However, as described above, the conventional forward converters in FIGS. 1 and 2 have an advantage such that the excited energy can be reset during the turn-off period of the switching transistor. In other words, the forward converter has an advantage such that there is no saturation of the core of the switching transformer by an asymmetrical flux swing which causes a problem in the conventional push-pull type or bridge type converter. Nevertheless, there are drawbacks such that the duty ratio cannot exceed 50% and the efficiency of the switching transformer cannot be effectively increased.

In addition, such a forward converter is generally operated at a high input voltage, e.g., at a DC voltage of 200 to 370 V and further performs the switching operation at a high frequency on the order of, e.g., 100 kHz. Therefore, if the forward converters as shown in FIGS. 1 and 2 are made operative by use of commercially available switching transistors, the duty ratio cannot be sufficiently great, and there is the risk such that these transistors are broken down by the counter electromotive voltage, which is about three times as high as the power source voltage as mentioned above.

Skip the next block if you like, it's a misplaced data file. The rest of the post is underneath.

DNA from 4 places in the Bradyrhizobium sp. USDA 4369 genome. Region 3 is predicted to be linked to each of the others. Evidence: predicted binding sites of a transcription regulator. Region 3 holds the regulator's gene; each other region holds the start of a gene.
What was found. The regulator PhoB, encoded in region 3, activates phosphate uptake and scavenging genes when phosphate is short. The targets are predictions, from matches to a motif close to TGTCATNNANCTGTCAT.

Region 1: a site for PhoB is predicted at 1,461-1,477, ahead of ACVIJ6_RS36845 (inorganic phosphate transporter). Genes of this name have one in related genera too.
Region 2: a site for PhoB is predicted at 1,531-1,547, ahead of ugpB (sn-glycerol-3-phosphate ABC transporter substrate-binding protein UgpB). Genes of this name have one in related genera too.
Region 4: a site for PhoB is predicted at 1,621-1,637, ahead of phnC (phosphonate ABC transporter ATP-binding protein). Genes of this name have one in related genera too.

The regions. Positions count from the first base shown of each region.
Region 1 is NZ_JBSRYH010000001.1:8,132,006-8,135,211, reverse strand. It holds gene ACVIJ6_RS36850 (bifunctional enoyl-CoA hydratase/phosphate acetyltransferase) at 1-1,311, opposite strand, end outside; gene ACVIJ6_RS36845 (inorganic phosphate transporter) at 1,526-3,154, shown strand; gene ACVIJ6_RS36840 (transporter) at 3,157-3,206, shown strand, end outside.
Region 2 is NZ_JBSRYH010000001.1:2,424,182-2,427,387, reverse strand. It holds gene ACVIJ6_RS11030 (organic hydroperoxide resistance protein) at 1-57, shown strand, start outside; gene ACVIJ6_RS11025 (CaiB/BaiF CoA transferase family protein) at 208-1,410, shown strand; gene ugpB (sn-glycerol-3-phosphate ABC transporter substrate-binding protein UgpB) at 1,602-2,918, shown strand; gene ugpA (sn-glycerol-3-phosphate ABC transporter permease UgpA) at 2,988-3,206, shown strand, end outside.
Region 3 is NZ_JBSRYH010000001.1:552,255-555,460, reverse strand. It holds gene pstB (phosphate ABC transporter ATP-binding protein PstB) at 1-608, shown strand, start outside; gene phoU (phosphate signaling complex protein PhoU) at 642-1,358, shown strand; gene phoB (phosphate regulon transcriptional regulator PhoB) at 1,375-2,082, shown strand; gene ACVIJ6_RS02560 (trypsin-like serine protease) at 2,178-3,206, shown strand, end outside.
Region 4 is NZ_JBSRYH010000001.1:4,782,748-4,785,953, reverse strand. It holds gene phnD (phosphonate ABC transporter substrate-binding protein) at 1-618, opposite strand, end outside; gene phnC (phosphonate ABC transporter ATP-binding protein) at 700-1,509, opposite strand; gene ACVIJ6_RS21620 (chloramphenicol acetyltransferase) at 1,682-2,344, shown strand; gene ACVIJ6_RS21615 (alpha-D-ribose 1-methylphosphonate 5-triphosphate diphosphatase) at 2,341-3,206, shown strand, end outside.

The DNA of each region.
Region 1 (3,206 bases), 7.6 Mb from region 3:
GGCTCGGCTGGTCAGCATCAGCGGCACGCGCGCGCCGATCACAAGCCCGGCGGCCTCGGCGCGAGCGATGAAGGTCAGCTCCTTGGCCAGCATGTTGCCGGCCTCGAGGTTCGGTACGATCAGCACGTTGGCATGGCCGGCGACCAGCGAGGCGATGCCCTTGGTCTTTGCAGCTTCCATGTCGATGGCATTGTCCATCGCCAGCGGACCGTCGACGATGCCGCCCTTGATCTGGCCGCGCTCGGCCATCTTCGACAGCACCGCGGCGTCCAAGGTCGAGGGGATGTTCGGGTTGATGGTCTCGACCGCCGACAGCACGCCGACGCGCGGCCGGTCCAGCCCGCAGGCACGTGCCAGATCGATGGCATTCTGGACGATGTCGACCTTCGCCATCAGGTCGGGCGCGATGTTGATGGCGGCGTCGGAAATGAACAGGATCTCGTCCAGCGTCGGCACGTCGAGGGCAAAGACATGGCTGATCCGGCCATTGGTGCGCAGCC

In addition, there is also another problem such that if the commercially available switching transistors of reasonable prices are employed, the design of the circuit elements and operating conditions will be limited, due to the foregoing problems.

It is, therefore, an object of the present invention to provide a switching power supply circuit in which the duty ratio can exceed 50%, the asymmetrical flux swing (DC excitation) phenomenon does not occur, and the magnetic flux excited during the switching-on periods can be sufficiently reset.

It is another object of the invention to provide a switching power supply circuit which can perform the switching operation at a high source voltage and at a high frequency.

SUMMARY OF THE INVENTION

These objects of the invention are accomplished by providing a switching power supply circuit comprising: